Dialectics, Rothbard, Etc.

Chris Matthew Sciabarra cms10 at SPAMis2.nyu.edu
Thu Sep 2 10:30:48 MDT 1999



I had a number of responses to my various posts, so I'm going to merge all
the posts in one response.

Jim Farmelant writes:
"I am sure that Chris can answer that question better than I can but my
impression from reading Rothbard some years ago was that he attempted to
incoporate certain Marxist analyses into a libertarian framework built
around the ideas of Hayek and von Mises. His theory of imperialism as I
recall did look much like Lenin's. Of course Lenin's theory of imperialism
owed more than a little to the British liberal economist John Hobson. So if
Marxists can borrow ideas from liberals, it is perhaps only fair if a
libertarian (i.e. classical liberal) should borrow ideas from Marxists
including Lenin."

Chris:
Jim is correct that Rothbard borrowed from the Marxists, but it is also
true that his class theory owes far more to earlier theories by pre-Marxist
and liberal historians and theorists, such as Dunoyer and Comte, and
Calhoun!  He was also influenced by the "caste" analysis of Mises, and the
works of Franz Oppenheimer, and Old Right anarchist, Albert Jay Nock, in
this regard.  He mounted a fairly strong critique of American imperialism
and connected this to a developed class analysis, linked to Austrian cycle
theory.

Charles Brown writes:  "I just meant Marx's influence in changing the world
was not as subtle as Rand's 17 years after his death. In fact, the new
rapid technology would be to Rand's advantage in the rapidity of making her
influence not subtle."

Chris:
Point well taken; my point was just that there is SO MUCH information out
there, so many competing influences, that the ideas take time to filter
thru, and often come out as products of that interpenetration.

Charles writes: "By synoptic you mean an abstract whole, summary, like I
asked you to give of your ideas in the first post. Every table of contents
of a book simulates one. An outline of the whole.
Doesn't dialectics have as a central concept that synoptic knowledge of a
totality is possible at one phase of the thought process ? Marx proceeds
from the abstract to the concrete and all that. Doesn't this deny abstract
thought ? Every word we use is an abstraction , a synopsis of a whole."

Chris:  Ok, let me try to be brief, because these issues hark back to
debates that are as old as philosophy itself.  A "synoptic" whole is one
seen as if from the vantage point of omniscience.  Dialectics NEVER
approaches omniscience, even though it moves toward comprehensiveness.  The
whole point of dialectics, and the various abstractions that we need to
make in our analysis of any object, is that we can never understand the
whole QUA whole.  We understand the whole only thru the vantage point of
any given part.  True, we can piece together the various shifting
perspectives, and come up with a more comprehensive and enriched portrait
of the whole.  But we cannot grasp the whole as a single totality.  Plato,
in his earliest expressions of the dialectic, wedded the method to an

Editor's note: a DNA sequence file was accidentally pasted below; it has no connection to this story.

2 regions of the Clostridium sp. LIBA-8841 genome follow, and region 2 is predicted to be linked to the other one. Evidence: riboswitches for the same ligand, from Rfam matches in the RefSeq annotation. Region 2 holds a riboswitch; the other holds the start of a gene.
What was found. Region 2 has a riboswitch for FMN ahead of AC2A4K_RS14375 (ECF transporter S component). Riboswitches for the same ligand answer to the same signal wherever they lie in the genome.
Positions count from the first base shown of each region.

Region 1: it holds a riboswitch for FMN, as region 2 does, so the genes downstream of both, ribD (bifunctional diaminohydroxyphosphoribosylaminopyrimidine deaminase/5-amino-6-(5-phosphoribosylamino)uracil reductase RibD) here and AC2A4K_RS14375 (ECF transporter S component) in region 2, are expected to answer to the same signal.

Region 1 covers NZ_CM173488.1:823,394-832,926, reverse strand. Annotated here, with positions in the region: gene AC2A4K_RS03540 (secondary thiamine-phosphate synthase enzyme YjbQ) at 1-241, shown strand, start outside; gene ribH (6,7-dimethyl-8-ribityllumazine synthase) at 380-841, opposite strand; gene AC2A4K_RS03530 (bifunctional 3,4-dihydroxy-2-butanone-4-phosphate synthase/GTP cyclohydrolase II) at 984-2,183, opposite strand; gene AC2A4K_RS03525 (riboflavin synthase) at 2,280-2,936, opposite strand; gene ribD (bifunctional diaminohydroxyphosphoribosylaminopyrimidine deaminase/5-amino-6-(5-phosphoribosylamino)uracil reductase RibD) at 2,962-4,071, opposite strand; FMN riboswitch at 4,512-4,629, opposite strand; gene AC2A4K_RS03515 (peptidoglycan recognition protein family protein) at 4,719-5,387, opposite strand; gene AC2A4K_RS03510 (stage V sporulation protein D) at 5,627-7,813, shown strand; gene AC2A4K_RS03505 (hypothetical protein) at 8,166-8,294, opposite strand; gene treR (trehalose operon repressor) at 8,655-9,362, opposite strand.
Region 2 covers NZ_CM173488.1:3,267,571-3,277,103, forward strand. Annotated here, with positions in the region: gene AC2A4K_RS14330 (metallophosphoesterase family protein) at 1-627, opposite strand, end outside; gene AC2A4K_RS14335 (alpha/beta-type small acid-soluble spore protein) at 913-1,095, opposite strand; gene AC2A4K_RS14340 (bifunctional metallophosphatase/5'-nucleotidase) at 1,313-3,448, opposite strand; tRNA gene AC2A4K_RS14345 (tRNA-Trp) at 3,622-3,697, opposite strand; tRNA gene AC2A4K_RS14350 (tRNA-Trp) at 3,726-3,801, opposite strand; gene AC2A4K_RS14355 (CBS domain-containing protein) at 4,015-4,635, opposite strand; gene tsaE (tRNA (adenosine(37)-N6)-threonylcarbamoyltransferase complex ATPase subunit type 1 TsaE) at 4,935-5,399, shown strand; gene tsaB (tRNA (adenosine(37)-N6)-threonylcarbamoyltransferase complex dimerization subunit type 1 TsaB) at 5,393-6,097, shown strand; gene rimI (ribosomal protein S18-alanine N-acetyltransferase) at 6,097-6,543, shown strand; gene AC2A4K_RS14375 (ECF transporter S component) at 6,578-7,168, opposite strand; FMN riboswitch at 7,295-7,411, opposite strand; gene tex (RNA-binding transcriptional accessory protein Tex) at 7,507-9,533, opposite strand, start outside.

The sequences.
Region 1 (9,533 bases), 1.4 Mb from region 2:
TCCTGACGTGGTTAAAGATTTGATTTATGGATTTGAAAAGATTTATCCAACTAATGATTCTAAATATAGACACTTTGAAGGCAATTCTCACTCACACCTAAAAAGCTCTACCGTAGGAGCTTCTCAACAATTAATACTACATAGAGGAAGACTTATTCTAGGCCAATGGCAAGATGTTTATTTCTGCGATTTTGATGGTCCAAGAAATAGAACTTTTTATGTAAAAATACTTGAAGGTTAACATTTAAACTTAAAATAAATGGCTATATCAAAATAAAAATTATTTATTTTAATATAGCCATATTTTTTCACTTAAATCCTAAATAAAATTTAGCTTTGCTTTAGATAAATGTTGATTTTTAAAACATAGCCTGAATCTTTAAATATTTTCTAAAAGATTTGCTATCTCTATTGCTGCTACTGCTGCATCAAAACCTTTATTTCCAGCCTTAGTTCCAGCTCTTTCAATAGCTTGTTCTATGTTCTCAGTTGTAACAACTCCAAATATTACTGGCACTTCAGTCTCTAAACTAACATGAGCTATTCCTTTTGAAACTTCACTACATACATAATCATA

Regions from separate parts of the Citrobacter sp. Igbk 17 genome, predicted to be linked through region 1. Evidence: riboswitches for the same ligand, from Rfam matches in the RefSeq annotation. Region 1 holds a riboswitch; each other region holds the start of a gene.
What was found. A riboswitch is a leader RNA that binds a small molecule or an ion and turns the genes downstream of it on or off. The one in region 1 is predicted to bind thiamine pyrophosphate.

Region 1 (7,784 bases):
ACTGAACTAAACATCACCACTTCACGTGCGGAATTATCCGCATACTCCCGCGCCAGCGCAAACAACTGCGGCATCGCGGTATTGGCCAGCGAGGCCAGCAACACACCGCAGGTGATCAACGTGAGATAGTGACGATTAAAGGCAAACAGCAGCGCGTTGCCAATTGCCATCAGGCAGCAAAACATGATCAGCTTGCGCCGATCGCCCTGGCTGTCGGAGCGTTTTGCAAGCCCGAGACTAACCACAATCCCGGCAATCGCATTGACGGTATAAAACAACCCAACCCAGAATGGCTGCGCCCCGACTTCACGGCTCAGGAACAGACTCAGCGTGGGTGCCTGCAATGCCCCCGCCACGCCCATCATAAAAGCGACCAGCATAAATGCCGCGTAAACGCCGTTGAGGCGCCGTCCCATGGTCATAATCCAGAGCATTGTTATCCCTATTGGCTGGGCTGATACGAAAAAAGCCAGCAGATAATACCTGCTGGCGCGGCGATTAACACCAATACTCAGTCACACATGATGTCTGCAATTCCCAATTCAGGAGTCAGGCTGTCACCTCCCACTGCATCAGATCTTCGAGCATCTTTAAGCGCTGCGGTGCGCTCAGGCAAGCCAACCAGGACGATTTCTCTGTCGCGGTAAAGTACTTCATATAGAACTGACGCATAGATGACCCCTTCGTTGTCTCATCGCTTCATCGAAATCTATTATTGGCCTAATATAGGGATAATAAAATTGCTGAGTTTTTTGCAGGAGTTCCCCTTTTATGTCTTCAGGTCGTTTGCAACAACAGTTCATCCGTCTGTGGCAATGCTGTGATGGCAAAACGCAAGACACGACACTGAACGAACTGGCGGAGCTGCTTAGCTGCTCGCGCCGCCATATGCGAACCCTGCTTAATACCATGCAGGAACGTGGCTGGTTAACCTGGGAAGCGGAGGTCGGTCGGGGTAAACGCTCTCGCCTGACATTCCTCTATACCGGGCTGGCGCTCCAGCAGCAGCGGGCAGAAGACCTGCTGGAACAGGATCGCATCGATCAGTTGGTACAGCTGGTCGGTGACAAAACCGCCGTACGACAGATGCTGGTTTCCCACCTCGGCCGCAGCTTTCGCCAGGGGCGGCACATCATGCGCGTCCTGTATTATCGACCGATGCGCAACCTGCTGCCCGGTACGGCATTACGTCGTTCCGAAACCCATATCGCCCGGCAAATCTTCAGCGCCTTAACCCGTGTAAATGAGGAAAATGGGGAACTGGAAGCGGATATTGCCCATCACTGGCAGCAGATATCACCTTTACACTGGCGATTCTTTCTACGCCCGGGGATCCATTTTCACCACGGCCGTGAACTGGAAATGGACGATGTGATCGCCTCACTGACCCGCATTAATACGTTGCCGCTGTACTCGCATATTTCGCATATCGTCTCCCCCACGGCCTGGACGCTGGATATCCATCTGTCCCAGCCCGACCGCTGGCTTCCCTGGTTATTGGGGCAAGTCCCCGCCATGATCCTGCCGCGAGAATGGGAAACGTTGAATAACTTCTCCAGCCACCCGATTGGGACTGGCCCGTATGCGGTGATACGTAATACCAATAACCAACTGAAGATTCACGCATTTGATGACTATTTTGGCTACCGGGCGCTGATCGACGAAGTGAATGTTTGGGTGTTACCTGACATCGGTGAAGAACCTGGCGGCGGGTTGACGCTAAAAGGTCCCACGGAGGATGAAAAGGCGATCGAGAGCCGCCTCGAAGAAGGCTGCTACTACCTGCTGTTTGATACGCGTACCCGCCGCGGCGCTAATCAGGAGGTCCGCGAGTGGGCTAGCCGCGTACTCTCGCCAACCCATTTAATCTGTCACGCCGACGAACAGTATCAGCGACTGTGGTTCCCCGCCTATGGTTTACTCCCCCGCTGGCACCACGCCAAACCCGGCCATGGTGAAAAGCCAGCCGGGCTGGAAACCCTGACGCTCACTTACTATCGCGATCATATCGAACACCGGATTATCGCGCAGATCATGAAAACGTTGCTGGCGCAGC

idealist ontology, as if human beings could act as gods and grasp the Forms
in their wholeness.  This "yearning for the divine" -- as the radical
feminist Cynthia Hampton has called it -- would have a very negative
effect, in my view, on the evolution of the concept of dialectics.
(Hegel's conception, in fact, has elements of the Platonic yearning, but it
is tempered by Aristotelian elements, to a certain extent.)  In fact, the
"yearning for the divine" is actually what Hayek called a "synoptic
delusion."  We delude ourselves into believing that it is possible to know
all things, and we delude ourselves further if we believe that such
presumed knowledge can become the basis for controlling all things.
Dialectics is not formalism or "organicism."  It requires human action,
shifting perspectives on a totality, awareness of dynamic and systemic context.

Sam Pawlett asks:   "Totality of what? Preferences? Why is knowledge of
totality impossible?
If something e.g. a totality, exists it must be ,at least in principle be
knowable."

Chris:
I agree that we can investigate a totality.  But we need to define our
terms.  Dialectics investigates STRUCTURED totalities... not the totality
of everything there is in the universe.  A totality is a whole structured
by abstraction of vantage point and levels of generality, and by an
understanding of its various units.  Synopticism robs itself of the role of
abstraction because it is, indeed, ultimately mystical.  I think central
planning fails precisely because it yearns control a society SYNOPTICALLY.

Sam continues: "What is "tacit" knowledge? "Tacit" to me, implies
unconscious. So, how
can one have knowledge that is unconscious? Belief that is unconscious?
Seems to me that once we enter the realm of "tacit" and "unconscious",
things start getting mystical."

Chris:  There is a whole literature on this subject that includes Gilbert
Ryle, Michael Polanyi, F. A. Hayek, and many others.  It is the distinction
between "knowing what" and "knowing how."  I may know how to play a piano,
but I may not know all of the physiological elements that go into actually